portrait images-hippie era

Matthew 5 The Message

“You’re blessed when you’re at the end of your rope. With less of you, there is more of God and his rule.

“You’re blessed when you feel you’ve lost what is most dear to you. Only then can you be embraced by the One most dear to you.

“You’re blessed when you’re content with just who you are—no more, no less. That’s the moment you find yourselves proud owners of everything that can’t be bought.

“You’re blessed when you’ve worked up a good appetite for God. He’s food and drink in the best meal you’ll ever eat.

“You’re blessed when you care. At the moment of being ‘care-full,’ you find yourselves cared for.

“You’re blessed when you get your inside world—your mind and heart—put right. Then you can see God in the outside world.

“You’re blessed when you can show people how to cooperate instead of compete or fight. That’s when you discover who you really are and your place in God’s family.

10 “You’re blessed when your commitment to God provokes persecution. The persecution drives you even deeper into God’s kingdom.

The Beatitudes

The Beatitudes are sayings of Jesus and, in particular, eight blessings recounted by Jesus in the Sermon on the Mount in the Gospel of Matthew, and four in the Sermon on the Plain in the Gospel of Luke, followed by four woes which mirror the blessings. Each is a proverb-like proclamation without narrative.

In the Latin Vulgate, each of these blessings begins with the word beātī, which translates to “happy”, “rich”, or “blessed” (plural adjective). The corresponding word in the original Greek is μακάριοι (makarioi), with the same meanings.  Thus, “Blessed are the poor in spirit” appears in Latin as beātī pauperēs spīritū.  The Latin noun beātitūdō was coined by Cicero to describe a state of blessedness and was later incorporated within the chapter headings written for Matthew 5 in various printed versions of the Vulgate.  Subsequently, the word was anglicized to beatytudes in the Great Bible of 1540,[6] and has, over time, taken on a preferred spelling of beatitudes.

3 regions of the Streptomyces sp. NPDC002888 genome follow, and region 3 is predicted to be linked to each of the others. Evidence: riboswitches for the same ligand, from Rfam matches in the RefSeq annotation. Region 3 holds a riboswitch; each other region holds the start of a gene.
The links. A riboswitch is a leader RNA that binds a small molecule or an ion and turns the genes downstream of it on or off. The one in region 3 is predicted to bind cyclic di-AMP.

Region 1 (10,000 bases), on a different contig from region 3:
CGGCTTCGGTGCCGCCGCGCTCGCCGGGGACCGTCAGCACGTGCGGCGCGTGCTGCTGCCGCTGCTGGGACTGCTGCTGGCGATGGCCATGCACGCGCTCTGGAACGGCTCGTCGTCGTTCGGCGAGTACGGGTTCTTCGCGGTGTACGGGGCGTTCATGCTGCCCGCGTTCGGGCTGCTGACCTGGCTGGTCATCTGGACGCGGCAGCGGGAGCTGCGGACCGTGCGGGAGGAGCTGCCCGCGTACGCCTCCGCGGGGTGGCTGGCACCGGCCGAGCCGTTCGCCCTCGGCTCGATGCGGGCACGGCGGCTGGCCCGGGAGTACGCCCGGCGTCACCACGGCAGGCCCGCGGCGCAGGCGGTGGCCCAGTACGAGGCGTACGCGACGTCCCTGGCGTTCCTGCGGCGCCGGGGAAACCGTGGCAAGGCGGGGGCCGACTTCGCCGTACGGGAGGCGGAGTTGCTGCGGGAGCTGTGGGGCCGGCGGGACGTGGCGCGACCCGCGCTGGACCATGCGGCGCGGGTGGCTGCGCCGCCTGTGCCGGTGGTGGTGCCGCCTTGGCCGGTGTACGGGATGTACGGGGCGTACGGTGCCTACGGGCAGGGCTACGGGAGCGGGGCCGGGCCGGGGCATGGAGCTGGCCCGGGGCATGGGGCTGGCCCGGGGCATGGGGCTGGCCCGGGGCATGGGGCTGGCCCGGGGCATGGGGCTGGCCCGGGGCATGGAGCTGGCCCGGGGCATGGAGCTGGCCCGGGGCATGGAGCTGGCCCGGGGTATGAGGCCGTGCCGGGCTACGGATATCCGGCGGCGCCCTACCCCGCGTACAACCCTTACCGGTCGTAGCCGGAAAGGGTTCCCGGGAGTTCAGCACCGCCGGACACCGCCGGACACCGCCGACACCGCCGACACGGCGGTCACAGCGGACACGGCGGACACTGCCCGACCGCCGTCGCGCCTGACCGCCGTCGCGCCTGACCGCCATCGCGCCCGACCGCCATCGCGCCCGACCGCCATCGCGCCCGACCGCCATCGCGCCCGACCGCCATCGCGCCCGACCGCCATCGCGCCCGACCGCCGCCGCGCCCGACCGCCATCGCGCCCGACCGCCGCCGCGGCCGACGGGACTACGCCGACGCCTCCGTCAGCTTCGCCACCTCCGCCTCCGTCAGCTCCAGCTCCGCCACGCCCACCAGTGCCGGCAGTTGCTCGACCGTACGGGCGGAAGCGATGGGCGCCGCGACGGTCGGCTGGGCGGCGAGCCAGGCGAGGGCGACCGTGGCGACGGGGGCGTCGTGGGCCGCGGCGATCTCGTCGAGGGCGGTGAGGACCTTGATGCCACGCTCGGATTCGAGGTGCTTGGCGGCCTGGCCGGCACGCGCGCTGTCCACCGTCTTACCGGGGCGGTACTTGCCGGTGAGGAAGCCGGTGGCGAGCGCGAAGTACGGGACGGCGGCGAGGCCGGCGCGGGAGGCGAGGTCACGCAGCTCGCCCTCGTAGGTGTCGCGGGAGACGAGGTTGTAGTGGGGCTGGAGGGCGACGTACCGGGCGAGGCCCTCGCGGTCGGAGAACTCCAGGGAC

While opinions may vary on exactly how many distinct statements into which the Beatitudes should be divided (ranging from eight to ten), most scholars consider them to be only eight.[7][8] These eight of Matthew follow a simple pattern: Jesus names a group of people normally considered unfortunate and pronounced them blessed.[1]

The Names of G_d

AI image of showing a women who can heal.
The One Who Heals

One of the series I am working on is illustrated the names of G_D. A west coast “hippie -look” is how I stylize the portraits. The hairstyle can be natural or elegant. The use of purple and dark blue in the clothing denotes royalty. Gold and silver jewelry adorn the portraits. The palette layer takes the lighting from my sculptures- an iridescent type of light spectrum.

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